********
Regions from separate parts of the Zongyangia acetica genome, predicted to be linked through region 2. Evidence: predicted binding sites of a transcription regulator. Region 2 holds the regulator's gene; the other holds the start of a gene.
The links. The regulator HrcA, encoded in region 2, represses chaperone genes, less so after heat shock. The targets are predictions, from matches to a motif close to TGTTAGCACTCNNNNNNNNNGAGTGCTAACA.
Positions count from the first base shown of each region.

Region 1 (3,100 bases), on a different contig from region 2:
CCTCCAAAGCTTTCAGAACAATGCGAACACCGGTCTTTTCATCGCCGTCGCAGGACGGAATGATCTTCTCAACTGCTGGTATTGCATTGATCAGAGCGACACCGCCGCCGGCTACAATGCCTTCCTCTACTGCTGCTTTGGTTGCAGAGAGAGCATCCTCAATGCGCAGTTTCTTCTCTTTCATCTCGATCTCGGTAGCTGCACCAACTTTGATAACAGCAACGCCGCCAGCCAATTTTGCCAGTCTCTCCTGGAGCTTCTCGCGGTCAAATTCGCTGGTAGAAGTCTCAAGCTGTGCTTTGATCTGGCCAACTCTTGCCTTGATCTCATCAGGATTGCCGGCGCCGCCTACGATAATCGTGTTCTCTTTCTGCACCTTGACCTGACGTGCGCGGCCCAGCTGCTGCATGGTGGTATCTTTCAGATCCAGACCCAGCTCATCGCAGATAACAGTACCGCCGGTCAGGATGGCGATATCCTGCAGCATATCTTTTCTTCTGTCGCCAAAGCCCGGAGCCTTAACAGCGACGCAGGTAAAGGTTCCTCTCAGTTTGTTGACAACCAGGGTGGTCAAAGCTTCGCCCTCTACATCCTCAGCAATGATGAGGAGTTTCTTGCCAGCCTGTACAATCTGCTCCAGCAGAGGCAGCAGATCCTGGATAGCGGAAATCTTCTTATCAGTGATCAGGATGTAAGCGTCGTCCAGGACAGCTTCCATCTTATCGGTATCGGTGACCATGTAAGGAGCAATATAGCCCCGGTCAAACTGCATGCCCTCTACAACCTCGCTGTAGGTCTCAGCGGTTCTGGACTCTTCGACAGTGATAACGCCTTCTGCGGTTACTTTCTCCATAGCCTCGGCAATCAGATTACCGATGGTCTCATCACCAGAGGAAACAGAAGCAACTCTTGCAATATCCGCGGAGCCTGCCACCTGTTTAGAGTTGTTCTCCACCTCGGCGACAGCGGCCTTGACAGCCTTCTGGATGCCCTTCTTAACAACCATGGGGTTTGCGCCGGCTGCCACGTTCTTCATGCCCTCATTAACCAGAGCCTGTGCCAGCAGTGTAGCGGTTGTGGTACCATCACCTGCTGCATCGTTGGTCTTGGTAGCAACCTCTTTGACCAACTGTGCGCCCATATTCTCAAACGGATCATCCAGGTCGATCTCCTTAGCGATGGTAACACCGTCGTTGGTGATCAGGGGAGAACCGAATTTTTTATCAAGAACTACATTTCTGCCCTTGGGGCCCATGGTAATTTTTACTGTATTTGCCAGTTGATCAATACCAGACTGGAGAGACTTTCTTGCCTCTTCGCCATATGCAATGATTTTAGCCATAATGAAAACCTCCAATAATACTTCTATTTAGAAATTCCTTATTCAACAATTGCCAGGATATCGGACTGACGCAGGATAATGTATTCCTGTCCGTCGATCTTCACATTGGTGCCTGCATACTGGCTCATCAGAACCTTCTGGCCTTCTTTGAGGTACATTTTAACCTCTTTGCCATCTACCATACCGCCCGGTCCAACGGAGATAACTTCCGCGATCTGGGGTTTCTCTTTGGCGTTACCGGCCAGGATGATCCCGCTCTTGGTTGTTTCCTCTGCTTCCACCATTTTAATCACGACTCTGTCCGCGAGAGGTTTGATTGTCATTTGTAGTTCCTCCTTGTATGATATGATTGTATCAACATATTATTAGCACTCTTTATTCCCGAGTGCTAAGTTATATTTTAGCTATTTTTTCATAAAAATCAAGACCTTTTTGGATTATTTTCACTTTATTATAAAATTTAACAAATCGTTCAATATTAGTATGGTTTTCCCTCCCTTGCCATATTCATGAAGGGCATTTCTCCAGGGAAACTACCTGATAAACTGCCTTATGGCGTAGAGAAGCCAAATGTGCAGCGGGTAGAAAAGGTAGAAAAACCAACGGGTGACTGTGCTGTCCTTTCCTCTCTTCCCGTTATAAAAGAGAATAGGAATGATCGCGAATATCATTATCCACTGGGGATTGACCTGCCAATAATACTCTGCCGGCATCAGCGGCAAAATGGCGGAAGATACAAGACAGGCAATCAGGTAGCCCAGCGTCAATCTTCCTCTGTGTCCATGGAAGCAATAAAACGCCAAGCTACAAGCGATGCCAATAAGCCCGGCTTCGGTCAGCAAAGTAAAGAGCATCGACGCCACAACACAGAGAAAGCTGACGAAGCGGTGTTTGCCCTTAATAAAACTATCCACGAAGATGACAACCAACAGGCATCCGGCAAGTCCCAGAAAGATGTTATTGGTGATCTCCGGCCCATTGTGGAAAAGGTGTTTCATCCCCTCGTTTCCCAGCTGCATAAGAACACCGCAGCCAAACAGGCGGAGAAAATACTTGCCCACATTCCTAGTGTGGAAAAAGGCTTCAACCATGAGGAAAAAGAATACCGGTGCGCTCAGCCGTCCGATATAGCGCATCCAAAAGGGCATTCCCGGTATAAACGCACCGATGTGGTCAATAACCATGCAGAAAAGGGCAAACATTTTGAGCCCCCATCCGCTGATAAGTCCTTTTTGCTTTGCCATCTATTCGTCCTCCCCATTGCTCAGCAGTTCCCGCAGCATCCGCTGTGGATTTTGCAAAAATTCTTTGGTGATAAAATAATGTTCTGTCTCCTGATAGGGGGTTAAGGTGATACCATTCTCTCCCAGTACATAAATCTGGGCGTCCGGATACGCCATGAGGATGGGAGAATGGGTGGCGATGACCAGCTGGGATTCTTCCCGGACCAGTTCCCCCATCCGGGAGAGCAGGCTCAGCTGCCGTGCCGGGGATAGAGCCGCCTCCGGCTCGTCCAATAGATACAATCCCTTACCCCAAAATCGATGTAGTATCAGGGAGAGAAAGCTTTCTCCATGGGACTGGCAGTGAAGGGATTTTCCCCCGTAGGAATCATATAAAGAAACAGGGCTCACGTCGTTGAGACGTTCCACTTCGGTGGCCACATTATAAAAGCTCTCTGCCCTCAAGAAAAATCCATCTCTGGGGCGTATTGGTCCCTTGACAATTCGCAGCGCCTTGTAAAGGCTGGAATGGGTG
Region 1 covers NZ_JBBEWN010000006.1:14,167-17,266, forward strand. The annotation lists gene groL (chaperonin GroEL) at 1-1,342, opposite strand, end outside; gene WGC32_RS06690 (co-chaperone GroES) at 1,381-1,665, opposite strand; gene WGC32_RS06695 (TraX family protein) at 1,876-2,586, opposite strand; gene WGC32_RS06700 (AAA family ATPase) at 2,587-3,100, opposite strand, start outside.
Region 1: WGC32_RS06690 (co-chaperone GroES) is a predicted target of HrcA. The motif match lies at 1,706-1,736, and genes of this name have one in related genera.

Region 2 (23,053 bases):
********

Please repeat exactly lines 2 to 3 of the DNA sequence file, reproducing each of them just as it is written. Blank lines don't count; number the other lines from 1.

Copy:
The links. The regulator HrcA, encoded in region 2, represses chaperone genes, less so after heat shock. The targets are predictions, from matches to a motif close to TGTTAGCACTCNNNNNNNNNGAGTGCTAACA.
Positions count from the first base shown of each region.